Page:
Context – statement made as part of a larger story 4. Cross-Examination – best instrument for uncovering the truth  Dangers could be exposed by cross-exam  Verbal Acts o Where the words accompanying an ambiguous physical act resolve the ambiguity. Business Records  The record concers a business activity  The record was made in the regular course of a business o Regularly kept. the words are the verbal part of the act and are not hearsay o Conduct. is not considered hearsay  Exceptions o B.D. rather than made in anticipation of litigation o Each participant in making the record must be working in the business when they participated  The record was made by. or might never happen o In a criminal case. the statement is admissible if it is offered to exculpate the defendant and is against the declarant’s penal interests and corroborating circumstances clearly indicate trustworthiness  Difference between declaration against interest and admission o Declaration  Made by either party or non-party . even if intended as an assertion. Declarations against interest (U)  Witness is unavailable  Admissible when: o The statement was made against the declarant’s pecuniary or proprietary interest o If the statement subjected the declarant to civil or criminal liability o If the statement rendered invalid the declarant’s claim against another o Where the declarant knew the statement was against his interest when made even if the consequences may not yet have happened. HAM-FED PROMPT 1.o Explanation 1. a person with personal knowledge of the matters recorded  The record was made at or near the time of the matter or event recorded  Authentication o The custodian of the records or another qualified witness may testify o Must testify that the record offered was regularly kept in the course of the business and that the record was made by or based on information supplied by someone with personal knowledge of the items recorded o The proponent may furnish a written certification by the record’s custodian or other qualified person asserting that the record was regularly kept in the course of the business  Does not have to had actually made the record. Oath – raises the fear of perjury 2. or with information from. from non-human sources. Demeanor – jury would be able to observe the witness 3. such as animals and machines. just know generally how the records were kept 2.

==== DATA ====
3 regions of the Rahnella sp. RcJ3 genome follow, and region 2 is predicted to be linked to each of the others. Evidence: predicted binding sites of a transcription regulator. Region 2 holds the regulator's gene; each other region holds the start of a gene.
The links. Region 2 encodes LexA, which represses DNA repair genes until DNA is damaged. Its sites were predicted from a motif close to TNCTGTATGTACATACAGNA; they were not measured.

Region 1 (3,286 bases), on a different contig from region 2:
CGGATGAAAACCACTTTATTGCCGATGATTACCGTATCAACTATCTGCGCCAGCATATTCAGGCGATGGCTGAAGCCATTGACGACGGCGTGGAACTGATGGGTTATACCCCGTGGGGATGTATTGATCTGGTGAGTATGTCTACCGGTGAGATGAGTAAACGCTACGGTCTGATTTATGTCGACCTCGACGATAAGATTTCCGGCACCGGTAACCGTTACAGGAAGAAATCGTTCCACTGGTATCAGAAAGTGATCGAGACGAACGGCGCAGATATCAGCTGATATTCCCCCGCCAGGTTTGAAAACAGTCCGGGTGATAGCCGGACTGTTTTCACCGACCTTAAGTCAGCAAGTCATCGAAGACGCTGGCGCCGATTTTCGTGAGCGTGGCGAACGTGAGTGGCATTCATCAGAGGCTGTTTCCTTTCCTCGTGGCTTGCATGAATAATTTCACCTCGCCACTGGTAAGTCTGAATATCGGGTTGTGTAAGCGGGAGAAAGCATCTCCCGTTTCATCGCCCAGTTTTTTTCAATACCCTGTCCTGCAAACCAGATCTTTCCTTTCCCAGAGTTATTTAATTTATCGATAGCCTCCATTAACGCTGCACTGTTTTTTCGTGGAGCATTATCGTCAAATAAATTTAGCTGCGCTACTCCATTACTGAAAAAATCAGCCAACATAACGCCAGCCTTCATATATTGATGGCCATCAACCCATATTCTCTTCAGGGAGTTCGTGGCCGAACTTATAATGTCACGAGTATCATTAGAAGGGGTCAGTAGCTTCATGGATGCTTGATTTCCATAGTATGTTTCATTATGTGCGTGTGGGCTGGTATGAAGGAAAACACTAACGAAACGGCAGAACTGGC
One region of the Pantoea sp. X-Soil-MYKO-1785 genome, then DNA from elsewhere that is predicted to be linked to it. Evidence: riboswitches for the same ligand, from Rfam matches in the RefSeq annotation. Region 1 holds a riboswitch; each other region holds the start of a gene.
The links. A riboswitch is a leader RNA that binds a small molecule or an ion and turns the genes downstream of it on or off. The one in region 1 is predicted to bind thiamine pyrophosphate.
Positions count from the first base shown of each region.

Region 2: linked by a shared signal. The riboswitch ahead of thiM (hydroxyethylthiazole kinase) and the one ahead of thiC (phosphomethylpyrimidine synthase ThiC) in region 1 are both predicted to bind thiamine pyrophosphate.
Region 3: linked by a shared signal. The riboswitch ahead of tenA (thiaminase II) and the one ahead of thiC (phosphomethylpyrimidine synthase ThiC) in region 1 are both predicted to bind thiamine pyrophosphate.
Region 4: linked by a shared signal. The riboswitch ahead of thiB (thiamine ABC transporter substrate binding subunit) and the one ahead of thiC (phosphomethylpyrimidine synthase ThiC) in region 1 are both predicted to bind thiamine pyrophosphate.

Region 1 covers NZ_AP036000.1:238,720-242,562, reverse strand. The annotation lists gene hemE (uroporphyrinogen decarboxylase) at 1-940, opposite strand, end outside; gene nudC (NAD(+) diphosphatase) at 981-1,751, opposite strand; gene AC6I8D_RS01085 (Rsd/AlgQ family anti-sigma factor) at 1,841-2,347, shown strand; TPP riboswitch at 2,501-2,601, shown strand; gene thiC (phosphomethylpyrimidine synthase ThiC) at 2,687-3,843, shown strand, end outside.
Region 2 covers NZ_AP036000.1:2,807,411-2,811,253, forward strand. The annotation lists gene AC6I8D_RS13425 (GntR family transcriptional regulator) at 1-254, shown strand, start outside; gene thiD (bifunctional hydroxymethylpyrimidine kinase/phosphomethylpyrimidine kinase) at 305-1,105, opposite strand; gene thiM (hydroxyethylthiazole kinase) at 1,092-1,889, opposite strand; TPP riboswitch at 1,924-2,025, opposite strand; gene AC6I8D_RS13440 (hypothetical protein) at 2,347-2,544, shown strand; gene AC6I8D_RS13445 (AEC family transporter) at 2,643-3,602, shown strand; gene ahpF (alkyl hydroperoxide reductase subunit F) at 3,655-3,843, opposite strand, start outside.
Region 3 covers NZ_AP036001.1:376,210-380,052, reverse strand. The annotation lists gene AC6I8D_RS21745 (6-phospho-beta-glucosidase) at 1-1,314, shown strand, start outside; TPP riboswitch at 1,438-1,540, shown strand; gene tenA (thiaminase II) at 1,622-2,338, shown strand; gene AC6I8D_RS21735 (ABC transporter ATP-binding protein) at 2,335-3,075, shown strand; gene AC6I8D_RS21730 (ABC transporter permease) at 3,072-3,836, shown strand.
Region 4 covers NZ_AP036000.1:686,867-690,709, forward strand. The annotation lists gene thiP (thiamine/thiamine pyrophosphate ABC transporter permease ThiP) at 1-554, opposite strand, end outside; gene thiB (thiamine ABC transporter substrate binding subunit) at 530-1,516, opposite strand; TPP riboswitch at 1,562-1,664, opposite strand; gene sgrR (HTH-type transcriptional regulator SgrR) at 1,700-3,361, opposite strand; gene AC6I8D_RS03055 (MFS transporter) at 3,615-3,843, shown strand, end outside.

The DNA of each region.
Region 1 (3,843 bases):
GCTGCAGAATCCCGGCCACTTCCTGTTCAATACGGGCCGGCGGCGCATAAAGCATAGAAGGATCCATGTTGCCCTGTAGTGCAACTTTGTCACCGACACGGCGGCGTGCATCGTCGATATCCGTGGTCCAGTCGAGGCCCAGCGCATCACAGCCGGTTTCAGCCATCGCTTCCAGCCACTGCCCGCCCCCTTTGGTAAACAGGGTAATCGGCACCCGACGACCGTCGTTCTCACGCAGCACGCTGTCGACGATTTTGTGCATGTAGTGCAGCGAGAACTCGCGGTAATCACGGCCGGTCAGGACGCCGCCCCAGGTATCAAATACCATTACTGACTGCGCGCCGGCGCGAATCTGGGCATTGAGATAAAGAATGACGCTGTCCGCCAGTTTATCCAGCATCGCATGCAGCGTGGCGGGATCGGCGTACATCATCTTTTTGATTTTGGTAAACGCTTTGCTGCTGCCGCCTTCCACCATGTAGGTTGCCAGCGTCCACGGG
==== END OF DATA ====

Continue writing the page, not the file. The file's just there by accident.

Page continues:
or the inception or general character of the cause or external source. 5. pre hearing) or a deposition  The party against whom the statement is offered must have had an opportunity to examine (usually cross-exam) the declarant in the prior proceeding o No grand jury  Must be some overlap in the issues at stake in the prior and present proceeding o Former civil and present criminal trial might qualify o In civil cases. adoption.3. or sensations. 4. marriage. would likely be o Has been in existence 20 years or more at the time it was offered Medical treatment or diagnosis  Made for purposes of medical diagnosis or treatment o Michigan requires both diagnoses and treatment  Must describe medical history. adoption. or past or present symptoms. or other similar fact of personal or family history. Unconscious  Former testimony (U)  Declarant must be unavailable  The former testimony must have been made in a hearing (trial. and  Must be reasonably pertinent to diagnosis or treatment  Made to medical personnel  Past symptoms or past events that created those symptoms made to medical pros o Goes to cause of the declarant’s condition as long as the statements of causation are reasonably pertinent to diagnosis or treatment o Third party made relay info when patient unable – ex. ancestry. the party against whom the testimony is now being offered need not be the same party against whom it was offered in the original proceeding  Predecessor in interest  Ex – the prior owner of property now owned by the opponent . relationship by blood. 6. regardless of declarant’s personal knowledge OR  The statement concerning one of the above matters as to someone other than the declarant is made by a member of the family or someone intimately associated with the family (family physician) Ancient documents  Statements in a document in existence 20 years or more are authenticated automatically  Evidence that the document is: o In such condition as to create no suspicion concerning its authenticity o Was in a place where it. divorce. pain. if authentic. or marriage.  Declarant must be unavailable  Against declarant’s interest when made o Admission  Made by a party  Declarant need not be unavailable  Must be offered against the declarant party  Need not be against the declarant’s interest when made History or pedigree of family (U)  Either the statement concerns the declarant’s own birth. legitimacy.